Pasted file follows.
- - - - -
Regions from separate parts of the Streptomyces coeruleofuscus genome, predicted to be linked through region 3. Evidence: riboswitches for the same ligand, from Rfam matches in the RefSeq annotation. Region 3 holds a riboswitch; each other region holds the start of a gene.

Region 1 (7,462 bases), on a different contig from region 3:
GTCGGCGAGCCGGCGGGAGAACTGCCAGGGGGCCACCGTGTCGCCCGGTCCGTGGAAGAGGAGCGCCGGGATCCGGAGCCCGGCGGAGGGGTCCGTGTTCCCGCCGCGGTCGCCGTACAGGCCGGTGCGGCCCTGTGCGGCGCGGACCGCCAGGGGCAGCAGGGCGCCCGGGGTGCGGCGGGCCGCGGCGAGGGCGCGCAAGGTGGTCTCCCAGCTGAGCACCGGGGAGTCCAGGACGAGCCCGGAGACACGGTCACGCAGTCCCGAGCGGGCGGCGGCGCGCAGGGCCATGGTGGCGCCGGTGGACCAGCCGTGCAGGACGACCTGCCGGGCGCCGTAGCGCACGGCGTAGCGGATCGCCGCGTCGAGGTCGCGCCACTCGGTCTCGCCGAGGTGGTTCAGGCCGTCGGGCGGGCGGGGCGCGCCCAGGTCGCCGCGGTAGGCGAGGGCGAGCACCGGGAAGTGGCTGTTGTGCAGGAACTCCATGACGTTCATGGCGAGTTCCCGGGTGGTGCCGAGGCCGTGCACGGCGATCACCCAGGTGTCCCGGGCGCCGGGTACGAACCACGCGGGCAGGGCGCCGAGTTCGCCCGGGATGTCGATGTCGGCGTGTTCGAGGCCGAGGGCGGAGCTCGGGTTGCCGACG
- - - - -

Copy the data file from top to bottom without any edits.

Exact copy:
Regions from separate parts of the Streptomyces coeruleofuscus genome, predicted to be linked through region 3. Evidence: riboswitches for the same ligand, from Rfam matches in the RefSeq annotation. Region 3 holds a riboswitch; each other region holds the start of a gene.

Region 1 (7,462 bases), on a different contig from region 3:
GTCGGCGAGCCGGCGGGAGAACTGCCAGGGGGCCACCGTGTCGCCCGGTCCGTGGAAGAGGAGCGCCGGGATCCGGAGCCCGGCGGAGGGGTCCGTGTTCCCGCCGCGGTCGCCGTACAGGCCGGTGCGGCCCTGTGCGGCGCGGACCGCCAGGGGCAGCAGGGCGCCCGGGGTGCGGCGGGCCGCGGCGAGGGCGCGCAAGGTGGTCTCCCAGCTGAGCACCGGGGAGTCCAGGACGAGCCCGGAGACACGGTCACGCAGTCCCGAGCGGGCGGCGGCGCGCAGGGCCATGGTGGCGCCGGTGGACCAGCCGTGCAGGACGACCTGCCGGGCGCCGTAGCGCACGGCGTAGCGGATCGCCGCGTCGAGGTCGCGCCACTCGGTCTCGCCGAGGTGGTTCAGGCCGTCGGGCGGGCGGGGCGCGCCCAGGTCGCCGCGGTAGGCGAGGGCGAGCACCGGGAAGTGGCTGTTGTGCAGGAACTCCATGACGTTCATGGCGAGTTCCCGGGTGGTGCCGAGGCCGTGCACGGCGATCACCCAGGTGTCCCGGGCGCCGGGTACGAACCACGCGGGCAGGGCGCCGAGTTCGCCCGGGATGTCGATGTCGGCGTGTTCGAGGCCGAGGGCGGAGCTCGGGTTGCCGACG